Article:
The Second World War is raging in the Pacific, and Lieutenant Elizabeth Smythe (Linda Darnell) is a doctor on a hospital ship so devoted to her work that the other staff consider her a cold fish, even an old maid since she does not show any interest in getting married. Also on that ship tonight is Corporal Mike Dugan (Tab Hunter), who among his fellow marines is regarded as the baby of the company, much to his chagrin as they taunt him with a song. Just as he is about to lose his temper, there is a huge explosion and the craft is rocked by the damage, sinking fast. There are casualties and Mike is almost one of them, knocked out for a while, though he does come round and manage to climb into a life raft – then he hears a cry for help.
The Blue Lagoon had more influence than you might think – not the Brooke Shields epic, but the original which did for Jean Simmons what the remake did for Brooke. Saturday Island was very much in that vein, planting its two attractive co-stars in a region of dry land in the Pacific (actually Jamaica for the purposes of filming) and sitting back to watch the sparks fly. It was significant for Hunter in that this was the first of his starring roles, signalling a new hunk of beefcake was arriving in the world’s consciousness and breaking the mould for ideas of what constituted male beauty on the screen. That this was mainly down to the fact he spent most of his time on front of the camera displaying a muscular torso sans shirt was not lost on his fans.
They included men as well as women, for Hunter became a gay icon for movie buffs of that persuasion thanks to his willingness to pose for pin ups much in the same way that female stars would be demanded to. That he was homosexual himself was a not too well-hidden secret around Hollywood, but his female followers preferred to ignore the rumours, making Hunter an ideal fantasy figure, just friendly enough to have you believe you had a chance to get to know him, but enough of the Adonis to appreciate the worship of him as a demigod among us mortals, or that was how he would be portrayed in his publicity. Without Tab, a whole industry selling boyishly handsome males to a salivating demographic that continues to this day would not have had what amounted to its founding member.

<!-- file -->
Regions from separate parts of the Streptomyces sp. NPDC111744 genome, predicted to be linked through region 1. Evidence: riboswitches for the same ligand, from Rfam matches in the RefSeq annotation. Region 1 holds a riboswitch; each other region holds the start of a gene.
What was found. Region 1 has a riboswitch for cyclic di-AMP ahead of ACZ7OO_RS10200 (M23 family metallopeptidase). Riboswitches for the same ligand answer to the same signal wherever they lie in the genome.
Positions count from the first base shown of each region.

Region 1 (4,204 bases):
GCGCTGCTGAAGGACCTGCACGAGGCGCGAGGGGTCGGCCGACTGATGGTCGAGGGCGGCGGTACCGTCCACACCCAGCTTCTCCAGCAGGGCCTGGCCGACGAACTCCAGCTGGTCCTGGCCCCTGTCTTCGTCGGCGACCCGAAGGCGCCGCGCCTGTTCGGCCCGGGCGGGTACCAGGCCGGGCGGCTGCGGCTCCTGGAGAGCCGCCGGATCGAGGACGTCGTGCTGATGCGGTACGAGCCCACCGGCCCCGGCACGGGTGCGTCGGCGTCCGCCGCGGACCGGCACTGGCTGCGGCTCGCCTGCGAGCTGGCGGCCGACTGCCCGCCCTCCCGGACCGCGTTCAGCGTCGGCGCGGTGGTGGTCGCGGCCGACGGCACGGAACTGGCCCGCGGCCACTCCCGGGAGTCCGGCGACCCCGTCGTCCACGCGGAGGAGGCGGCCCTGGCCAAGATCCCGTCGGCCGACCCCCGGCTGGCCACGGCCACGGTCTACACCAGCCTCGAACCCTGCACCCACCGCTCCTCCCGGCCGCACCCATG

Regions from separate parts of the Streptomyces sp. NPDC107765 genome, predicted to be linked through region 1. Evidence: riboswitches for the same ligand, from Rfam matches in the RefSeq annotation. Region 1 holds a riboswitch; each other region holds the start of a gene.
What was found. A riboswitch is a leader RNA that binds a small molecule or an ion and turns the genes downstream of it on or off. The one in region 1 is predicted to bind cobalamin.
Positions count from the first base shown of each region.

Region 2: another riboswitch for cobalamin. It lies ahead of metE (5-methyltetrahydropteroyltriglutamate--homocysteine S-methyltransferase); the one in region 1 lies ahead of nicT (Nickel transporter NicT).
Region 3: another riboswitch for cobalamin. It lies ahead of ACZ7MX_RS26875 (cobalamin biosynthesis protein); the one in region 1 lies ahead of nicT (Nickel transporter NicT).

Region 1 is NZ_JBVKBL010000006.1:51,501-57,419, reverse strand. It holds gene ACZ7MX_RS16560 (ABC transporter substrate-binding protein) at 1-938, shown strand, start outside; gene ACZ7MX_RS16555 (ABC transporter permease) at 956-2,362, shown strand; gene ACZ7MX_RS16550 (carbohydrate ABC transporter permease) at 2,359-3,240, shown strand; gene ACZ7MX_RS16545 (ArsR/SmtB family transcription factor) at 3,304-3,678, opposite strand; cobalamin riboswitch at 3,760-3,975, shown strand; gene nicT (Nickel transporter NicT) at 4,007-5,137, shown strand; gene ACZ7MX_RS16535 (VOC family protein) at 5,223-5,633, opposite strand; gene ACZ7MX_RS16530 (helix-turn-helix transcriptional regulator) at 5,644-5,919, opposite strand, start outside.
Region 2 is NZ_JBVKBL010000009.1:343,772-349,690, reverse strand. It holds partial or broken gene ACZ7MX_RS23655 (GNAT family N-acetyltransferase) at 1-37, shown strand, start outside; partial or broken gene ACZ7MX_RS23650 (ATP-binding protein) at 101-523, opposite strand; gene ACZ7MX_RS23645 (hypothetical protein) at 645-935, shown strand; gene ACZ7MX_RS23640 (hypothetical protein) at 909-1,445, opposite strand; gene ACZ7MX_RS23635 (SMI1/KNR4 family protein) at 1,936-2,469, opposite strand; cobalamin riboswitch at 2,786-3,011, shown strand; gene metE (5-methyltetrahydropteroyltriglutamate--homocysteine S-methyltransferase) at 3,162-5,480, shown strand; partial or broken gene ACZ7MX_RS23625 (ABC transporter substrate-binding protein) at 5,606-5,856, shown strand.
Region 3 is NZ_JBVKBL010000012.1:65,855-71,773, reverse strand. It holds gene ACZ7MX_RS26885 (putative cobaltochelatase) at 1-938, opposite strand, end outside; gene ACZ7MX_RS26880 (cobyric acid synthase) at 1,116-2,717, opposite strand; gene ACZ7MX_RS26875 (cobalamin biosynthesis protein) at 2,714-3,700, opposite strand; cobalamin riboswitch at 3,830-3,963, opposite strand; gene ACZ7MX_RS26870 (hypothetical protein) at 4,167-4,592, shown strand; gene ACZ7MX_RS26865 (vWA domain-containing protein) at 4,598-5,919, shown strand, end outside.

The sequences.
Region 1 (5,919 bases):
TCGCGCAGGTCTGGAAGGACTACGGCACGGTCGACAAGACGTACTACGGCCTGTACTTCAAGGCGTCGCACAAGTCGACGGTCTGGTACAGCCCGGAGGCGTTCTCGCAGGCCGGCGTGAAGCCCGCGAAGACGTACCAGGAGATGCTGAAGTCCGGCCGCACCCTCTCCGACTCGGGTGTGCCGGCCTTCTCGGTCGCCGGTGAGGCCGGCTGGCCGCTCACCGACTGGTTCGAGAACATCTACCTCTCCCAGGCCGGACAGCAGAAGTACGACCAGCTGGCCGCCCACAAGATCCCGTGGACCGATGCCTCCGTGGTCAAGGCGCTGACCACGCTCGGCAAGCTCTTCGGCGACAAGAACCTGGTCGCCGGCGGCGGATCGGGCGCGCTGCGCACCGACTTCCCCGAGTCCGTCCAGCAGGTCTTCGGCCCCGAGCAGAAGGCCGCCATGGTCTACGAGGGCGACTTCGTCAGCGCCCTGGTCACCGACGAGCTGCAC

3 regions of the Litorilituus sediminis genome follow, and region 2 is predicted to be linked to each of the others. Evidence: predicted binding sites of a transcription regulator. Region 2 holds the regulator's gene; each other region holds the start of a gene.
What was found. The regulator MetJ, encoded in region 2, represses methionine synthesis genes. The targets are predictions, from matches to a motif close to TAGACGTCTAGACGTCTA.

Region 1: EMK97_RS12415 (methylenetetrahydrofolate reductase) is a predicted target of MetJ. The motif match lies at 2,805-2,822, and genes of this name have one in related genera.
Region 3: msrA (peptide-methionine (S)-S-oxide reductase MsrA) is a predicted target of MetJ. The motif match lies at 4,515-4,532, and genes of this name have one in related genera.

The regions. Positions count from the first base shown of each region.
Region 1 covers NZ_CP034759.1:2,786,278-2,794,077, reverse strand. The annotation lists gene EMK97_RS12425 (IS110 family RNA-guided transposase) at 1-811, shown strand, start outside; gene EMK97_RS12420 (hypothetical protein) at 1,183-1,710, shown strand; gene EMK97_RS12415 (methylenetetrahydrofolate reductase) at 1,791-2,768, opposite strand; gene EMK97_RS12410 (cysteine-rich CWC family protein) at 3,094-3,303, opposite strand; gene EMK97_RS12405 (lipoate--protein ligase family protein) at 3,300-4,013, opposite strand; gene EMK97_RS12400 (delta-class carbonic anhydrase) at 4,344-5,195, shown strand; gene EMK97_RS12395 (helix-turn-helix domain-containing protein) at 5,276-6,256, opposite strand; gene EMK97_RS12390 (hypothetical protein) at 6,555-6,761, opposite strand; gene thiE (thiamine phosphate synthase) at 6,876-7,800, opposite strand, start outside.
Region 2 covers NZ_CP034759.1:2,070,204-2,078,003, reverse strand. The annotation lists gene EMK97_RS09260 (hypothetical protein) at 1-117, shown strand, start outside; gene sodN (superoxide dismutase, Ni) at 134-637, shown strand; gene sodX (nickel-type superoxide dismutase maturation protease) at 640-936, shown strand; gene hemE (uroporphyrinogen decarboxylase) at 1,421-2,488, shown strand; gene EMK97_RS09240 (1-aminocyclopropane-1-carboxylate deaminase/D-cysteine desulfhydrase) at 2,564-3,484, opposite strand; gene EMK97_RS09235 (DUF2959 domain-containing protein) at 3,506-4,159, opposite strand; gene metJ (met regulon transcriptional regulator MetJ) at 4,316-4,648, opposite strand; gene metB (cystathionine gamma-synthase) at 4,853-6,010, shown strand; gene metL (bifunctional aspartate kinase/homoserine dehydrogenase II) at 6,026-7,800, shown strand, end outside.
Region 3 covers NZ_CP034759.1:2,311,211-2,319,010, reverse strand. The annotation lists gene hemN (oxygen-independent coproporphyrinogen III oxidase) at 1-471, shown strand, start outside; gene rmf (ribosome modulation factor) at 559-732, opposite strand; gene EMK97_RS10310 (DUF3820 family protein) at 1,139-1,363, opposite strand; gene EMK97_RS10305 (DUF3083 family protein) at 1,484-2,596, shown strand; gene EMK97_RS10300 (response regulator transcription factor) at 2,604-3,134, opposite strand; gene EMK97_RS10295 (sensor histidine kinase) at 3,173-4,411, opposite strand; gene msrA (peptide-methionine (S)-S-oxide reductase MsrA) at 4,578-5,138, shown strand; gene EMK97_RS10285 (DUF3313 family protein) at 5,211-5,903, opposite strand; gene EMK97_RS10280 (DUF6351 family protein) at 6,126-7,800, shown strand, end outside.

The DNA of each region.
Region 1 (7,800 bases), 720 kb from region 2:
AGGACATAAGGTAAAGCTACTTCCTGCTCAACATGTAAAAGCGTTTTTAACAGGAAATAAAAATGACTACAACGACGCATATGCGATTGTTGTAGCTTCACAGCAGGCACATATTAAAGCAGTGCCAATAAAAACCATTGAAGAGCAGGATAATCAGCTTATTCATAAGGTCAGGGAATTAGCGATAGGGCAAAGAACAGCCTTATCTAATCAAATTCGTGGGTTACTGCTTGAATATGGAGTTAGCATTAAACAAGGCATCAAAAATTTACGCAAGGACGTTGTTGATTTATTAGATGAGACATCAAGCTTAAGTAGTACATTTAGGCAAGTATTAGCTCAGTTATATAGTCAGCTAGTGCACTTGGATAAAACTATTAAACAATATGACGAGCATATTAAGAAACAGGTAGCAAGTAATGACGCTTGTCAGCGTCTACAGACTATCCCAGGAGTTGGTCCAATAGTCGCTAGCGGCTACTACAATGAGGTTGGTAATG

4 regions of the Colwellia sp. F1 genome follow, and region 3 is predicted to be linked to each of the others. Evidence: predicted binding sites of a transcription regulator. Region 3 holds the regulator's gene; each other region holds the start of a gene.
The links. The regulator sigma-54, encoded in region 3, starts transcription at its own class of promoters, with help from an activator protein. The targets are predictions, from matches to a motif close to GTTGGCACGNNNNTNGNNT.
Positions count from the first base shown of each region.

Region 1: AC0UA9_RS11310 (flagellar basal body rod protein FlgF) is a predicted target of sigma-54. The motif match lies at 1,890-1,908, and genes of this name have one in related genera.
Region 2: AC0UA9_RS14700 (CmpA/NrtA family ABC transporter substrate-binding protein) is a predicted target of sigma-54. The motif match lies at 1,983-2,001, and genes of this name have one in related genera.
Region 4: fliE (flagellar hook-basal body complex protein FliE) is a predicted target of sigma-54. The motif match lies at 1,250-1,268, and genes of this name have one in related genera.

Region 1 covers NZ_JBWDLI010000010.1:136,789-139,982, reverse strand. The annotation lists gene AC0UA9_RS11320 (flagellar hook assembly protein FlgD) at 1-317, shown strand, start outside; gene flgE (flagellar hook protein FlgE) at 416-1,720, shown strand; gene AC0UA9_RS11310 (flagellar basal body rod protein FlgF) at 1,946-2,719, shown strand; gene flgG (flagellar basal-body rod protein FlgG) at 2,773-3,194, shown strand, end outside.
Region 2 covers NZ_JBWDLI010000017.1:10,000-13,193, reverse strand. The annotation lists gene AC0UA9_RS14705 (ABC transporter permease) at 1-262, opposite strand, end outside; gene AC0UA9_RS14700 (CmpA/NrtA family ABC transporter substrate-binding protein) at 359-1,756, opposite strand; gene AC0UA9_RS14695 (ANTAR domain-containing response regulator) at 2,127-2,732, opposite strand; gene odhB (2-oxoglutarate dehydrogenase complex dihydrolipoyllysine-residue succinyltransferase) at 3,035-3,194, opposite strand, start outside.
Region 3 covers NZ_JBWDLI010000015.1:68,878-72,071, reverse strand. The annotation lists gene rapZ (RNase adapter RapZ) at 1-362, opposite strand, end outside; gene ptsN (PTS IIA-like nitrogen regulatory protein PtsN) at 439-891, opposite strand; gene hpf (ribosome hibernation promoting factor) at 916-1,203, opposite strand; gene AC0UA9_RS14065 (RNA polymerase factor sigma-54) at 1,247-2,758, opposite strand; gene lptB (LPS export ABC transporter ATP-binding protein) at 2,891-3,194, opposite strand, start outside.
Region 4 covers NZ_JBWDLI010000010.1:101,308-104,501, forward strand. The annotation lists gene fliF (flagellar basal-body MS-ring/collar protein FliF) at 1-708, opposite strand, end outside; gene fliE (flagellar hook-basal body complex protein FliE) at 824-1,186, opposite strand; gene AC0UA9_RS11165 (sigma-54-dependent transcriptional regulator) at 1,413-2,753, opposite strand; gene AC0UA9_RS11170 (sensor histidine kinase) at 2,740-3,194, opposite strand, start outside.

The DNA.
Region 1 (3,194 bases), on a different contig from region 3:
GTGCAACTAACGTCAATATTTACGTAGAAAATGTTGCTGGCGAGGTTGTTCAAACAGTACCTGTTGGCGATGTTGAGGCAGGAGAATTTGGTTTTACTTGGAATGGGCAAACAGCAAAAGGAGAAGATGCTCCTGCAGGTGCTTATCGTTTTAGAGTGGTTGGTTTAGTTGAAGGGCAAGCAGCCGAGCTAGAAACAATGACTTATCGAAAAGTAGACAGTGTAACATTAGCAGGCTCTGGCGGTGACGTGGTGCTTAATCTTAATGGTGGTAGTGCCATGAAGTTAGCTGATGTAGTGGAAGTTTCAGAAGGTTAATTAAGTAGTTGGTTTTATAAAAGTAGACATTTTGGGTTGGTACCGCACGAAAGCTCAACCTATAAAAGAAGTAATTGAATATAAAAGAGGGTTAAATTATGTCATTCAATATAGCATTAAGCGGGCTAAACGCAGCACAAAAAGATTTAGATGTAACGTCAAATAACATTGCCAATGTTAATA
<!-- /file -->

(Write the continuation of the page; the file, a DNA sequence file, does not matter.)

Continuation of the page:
Which makes it all the more unfortunate to report he was to Saturday Island what Christopher Atkins had been to the Blue Lagoon remake, a rather whiny, petulant and objectionable part that you would not be too keen to see hooking up with the Lieutenant even as their close proximity and solitude on the island practically forced them together. The issue here wasn’t Elizabeth’s chastity, but the ten year age difference, as he was a teenager and she was a positively ancient old dear in her late twenties, which might sound less of a big deal now, but despite being portrayed by Darnell, one of the legendary screen beauties of her day, her character was meant to have missed the boat as far as securing a partner went so should be grateful for this whinger’s attentions. Naturally, she grows less buttoned down the further the story progresses, not least because Mike saves her from the de rigueur shark.
If you wanted camp, it was certainly present: witness the flashback sequence where Mike finds the skeleton of the last inhabitant, who turns out to be John Laurie who had a fling with a native girl (Sheila Chong), but when she died he went off the rails and bizarrely was frightened to death by a dinosaur. This leaves you wondering when the giant monster is going to show up again, but sad to say it’s a mere cameo for the magnified iguana, and he doesn’t become the third wheel in a love triangle, though there remains that role to be filled, so when a plane crashes onto the island Elizabeth is able to save the life – if not the arm – of the pilot, William Peck. He was played by legendary voiceover man and radio actor Donald Gray, who did indeed have one arm (lost in combat) and a more suitable partner for his saviour, cue Mike beating him up in a particularly unendearing display. That he and Elizabeth have already consummated their relationship (cue crashing waves on the beach) complicates matters, but not so much that you’d be shocked at the outcome. Daft, torrid escapism. Music by William Alwyn.
[Network's DVD from The British Film brand has a nice print and a trailer (which is hilarious) and gallery as extras.]